Panic buying of chicken could become self-fulfilling prophecy

I was quite appalled by a viral video that recently surfaced on social media, involving members of the public panic-buying chicken at a supermarket.

As a Bruneian, I can understand the fear of a chicken shortage; we consume a lot of it. Imagine not being able to depend on nasi katok, which is by far the most affordable meal available, for sustenance. With that gone, a lot of lower middle-class individuals would have to turn to more expensive meal options for protein source.

However, the video clearly showed no regards for social distancing rules, standing against health authorities’ countless calls to stay vigilant to stem the COVID-19 tide.

Then there is the issue of hygiene. The people featured in the video seemed so determined to clear the supermarket of its stock that they were grabbing the poultry items with their bare hands.

I believe the frenzy began with a viral text message stating that the country is running out of chicken products.

As a result, the opportunists are now taking advantage of public fear to selling chicken products via social media at marked-up prices.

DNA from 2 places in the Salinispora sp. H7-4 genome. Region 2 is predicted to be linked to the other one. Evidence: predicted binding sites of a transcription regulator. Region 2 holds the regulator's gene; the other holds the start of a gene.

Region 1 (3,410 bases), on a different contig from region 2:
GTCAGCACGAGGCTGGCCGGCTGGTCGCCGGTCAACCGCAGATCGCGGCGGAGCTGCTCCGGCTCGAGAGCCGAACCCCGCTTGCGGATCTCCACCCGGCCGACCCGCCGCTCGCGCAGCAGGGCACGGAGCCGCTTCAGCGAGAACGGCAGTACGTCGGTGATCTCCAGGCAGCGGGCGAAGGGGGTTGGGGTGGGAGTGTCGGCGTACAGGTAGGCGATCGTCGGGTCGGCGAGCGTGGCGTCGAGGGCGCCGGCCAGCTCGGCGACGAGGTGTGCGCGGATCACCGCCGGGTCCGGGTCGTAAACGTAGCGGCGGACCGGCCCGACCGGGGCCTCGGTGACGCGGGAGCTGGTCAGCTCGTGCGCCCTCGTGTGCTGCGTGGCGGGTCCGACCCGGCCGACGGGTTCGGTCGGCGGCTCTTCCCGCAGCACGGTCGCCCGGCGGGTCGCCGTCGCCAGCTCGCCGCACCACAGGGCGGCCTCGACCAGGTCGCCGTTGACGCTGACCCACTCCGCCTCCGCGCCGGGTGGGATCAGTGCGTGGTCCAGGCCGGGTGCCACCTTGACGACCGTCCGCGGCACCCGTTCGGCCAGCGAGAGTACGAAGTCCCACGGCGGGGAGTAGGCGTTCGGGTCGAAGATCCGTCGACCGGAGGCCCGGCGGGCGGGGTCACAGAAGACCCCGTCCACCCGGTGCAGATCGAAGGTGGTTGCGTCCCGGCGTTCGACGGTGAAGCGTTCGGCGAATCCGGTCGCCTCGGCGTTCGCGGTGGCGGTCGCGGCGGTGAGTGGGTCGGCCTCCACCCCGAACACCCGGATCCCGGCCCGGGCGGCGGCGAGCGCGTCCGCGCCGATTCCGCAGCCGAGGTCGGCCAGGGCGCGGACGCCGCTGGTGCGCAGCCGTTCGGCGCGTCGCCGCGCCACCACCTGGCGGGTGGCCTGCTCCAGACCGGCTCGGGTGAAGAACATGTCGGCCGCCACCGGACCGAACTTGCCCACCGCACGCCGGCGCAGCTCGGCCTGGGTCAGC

What surprises me the most is the number of people, who are ready to buy the narratives of these forwarded texts, instead of questioning the origin.

The news report on First batch of lamb arrive in Brunei, published in the Sunday Bulletin on December 20, should have been testament enough that the authorities are working hard to address meat shortages in the country. Instead they would rather believe a text from an unknown source.

It is understandable that those who believed the text felt that they needed to take control of the situation by clearing all supermarkets of chicken. However, it is also important to remember that panic-buying could lead to a shortage due to the amount of hoarding involved.

Grocery Shopper